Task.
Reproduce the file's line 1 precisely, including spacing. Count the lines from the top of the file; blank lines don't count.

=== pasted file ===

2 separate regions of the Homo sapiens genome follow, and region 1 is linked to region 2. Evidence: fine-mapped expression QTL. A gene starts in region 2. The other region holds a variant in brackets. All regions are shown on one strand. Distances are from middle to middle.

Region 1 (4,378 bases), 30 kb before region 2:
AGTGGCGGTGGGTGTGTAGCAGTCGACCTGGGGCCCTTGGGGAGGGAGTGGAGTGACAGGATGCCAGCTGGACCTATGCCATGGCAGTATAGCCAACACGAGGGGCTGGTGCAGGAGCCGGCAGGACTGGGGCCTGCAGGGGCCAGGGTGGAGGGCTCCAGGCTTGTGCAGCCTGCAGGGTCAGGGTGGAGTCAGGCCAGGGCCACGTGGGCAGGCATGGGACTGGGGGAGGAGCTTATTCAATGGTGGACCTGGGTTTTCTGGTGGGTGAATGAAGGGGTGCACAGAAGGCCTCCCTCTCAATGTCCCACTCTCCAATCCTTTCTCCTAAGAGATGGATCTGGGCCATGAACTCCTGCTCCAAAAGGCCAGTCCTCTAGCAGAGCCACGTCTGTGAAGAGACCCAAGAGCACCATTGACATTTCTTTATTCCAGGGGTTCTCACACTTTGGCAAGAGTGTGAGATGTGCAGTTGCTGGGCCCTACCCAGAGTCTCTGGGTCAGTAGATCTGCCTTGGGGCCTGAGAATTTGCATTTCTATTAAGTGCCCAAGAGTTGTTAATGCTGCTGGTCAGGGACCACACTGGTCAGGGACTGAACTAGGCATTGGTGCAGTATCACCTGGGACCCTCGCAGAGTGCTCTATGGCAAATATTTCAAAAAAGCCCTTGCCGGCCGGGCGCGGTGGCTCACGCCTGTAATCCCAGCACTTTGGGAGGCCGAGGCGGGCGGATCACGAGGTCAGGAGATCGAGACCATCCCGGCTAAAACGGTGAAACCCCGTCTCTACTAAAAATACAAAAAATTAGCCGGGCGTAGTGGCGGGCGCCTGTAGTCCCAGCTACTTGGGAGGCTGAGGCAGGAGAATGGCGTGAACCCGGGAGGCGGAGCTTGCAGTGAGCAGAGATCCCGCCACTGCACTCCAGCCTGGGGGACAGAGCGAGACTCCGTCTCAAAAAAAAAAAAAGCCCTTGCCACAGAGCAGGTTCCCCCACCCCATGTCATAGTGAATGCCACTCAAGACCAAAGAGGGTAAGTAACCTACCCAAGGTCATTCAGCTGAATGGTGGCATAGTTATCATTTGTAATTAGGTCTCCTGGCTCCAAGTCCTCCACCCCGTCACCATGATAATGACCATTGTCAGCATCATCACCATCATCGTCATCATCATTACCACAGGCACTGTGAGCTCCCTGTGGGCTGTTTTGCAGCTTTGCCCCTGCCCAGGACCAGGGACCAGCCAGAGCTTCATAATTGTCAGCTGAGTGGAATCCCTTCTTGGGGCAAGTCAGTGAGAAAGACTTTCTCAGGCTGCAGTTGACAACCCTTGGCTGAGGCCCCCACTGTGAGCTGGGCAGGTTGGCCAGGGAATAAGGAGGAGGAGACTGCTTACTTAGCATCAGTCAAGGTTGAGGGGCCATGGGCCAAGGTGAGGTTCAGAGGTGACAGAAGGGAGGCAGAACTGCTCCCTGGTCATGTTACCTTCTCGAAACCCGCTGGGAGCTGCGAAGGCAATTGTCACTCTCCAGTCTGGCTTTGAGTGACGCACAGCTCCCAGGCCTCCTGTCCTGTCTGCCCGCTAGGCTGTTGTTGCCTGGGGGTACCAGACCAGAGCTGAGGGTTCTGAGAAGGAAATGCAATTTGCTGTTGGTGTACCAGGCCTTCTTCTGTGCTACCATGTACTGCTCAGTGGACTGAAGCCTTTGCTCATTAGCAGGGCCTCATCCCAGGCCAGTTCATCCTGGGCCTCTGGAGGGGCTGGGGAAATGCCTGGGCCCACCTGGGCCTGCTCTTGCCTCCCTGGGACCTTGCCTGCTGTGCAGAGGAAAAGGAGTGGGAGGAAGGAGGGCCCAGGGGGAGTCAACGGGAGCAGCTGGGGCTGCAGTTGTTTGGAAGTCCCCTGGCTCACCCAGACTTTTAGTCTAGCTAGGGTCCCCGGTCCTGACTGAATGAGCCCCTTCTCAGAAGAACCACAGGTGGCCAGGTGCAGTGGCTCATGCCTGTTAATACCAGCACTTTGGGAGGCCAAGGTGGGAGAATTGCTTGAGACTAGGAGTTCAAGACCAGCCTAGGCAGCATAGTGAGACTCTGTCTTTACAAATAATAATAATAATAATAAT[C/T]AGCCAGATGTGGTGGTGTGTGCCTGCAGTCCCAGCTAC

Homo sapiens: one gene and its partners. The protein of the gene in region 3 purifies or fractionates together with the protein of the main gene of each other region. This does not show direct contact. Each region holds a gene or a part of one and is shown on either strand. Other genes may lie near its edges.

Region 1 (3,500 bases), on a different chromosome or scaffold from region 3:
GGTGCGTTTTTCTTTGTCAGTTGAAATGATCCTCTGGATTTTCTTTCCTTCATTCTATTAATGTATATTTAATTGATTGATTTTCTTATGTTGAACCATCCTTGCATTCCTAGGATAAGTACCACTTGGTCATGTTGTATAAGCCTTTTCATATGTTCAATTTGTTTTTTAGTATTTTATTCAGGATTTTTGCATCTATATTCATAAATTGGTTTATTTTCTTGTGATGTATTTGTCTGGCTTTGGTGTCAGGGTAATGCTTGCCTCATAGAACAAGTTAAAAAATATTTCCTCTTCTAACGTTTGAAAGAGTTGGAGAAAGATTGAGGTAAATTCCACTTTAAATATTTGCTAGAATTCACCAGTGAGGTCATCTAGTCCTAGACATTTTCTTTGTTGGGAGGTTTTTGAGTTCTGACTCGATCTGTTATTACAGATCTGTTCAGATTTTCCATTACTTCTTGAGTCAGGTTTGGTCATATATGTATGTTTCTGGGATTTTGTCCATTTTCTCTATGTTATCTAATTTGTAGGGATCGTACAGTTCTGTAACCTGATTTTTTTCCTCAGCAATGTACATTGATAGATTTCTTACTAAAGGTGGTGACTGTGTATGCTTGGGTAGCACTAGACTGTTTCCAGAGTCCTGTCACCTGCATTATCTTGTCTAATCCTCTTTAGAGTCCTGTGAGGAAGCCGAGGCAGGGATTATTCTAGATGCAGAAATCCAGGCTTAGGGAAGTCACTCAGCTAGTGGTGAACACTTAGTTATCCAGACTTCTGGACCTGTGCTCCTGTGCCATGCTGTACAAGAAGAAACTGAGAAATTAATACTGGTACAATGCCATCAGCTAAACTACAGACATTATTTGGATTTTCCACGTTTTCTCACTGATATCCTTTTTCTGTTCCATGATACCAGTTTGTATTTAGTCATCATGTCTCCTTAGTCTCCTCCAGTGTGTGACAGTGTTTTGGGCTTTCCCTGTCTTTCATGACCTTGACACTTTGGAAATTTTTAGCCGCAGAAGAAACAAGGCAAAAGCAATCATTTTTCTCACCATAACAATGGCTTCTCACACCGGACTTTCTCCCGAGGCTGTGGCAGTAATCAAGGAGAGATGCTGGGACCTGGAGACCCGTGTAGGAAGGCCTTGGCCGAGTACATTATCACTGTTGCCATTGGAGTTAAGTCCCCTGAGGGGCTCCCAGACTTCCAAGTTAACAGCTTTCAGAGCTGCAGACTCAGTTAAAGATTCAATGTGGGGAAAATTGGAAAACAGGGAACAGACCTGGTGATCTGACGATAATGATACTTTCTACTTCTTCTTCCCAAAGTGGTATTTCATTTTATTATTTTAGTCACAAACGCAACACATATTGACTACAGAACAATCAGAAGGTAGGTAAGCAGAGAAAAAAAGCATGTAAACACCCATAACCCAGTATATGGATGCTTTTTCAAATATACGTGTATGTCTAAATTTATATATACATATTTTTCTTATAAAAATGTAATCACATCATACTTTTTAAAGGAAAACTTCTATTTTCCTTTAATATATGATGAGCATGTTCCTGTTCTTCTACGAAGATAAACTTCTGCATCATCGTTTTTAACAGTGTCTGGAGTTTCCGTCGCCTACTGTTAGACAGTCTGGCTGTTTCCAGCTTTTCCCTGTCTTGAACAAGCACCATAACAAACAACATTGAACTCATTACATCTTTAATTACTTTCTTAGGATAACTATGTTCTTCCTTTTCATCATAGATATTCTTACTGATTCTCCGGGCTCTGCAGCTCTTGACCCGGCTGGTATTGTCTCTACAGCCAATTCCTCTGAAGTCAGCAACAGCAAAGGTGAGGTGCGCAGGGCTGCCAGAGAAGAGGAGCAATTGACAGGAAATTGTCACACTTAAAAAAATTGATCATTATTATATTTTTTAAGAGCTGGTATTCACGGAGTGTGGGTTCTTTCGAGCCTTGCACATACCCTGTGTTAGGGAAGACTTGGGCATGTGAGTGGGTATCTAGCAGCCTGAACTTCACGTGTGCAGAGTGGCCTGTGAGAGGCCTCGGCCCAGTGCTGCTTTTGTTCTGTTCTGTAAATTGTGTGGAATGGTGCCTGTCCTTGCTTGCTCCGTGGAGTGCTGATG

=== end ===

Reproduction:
2 separate regions of the Homo sapiens genome follow, and region 1 is linked to region 2. Evidence: fine-mapped expression QTL. A gene starts in region 2. The other region holds a variant in brackets. All regions are shown on one strand. Distances are from middle to middle.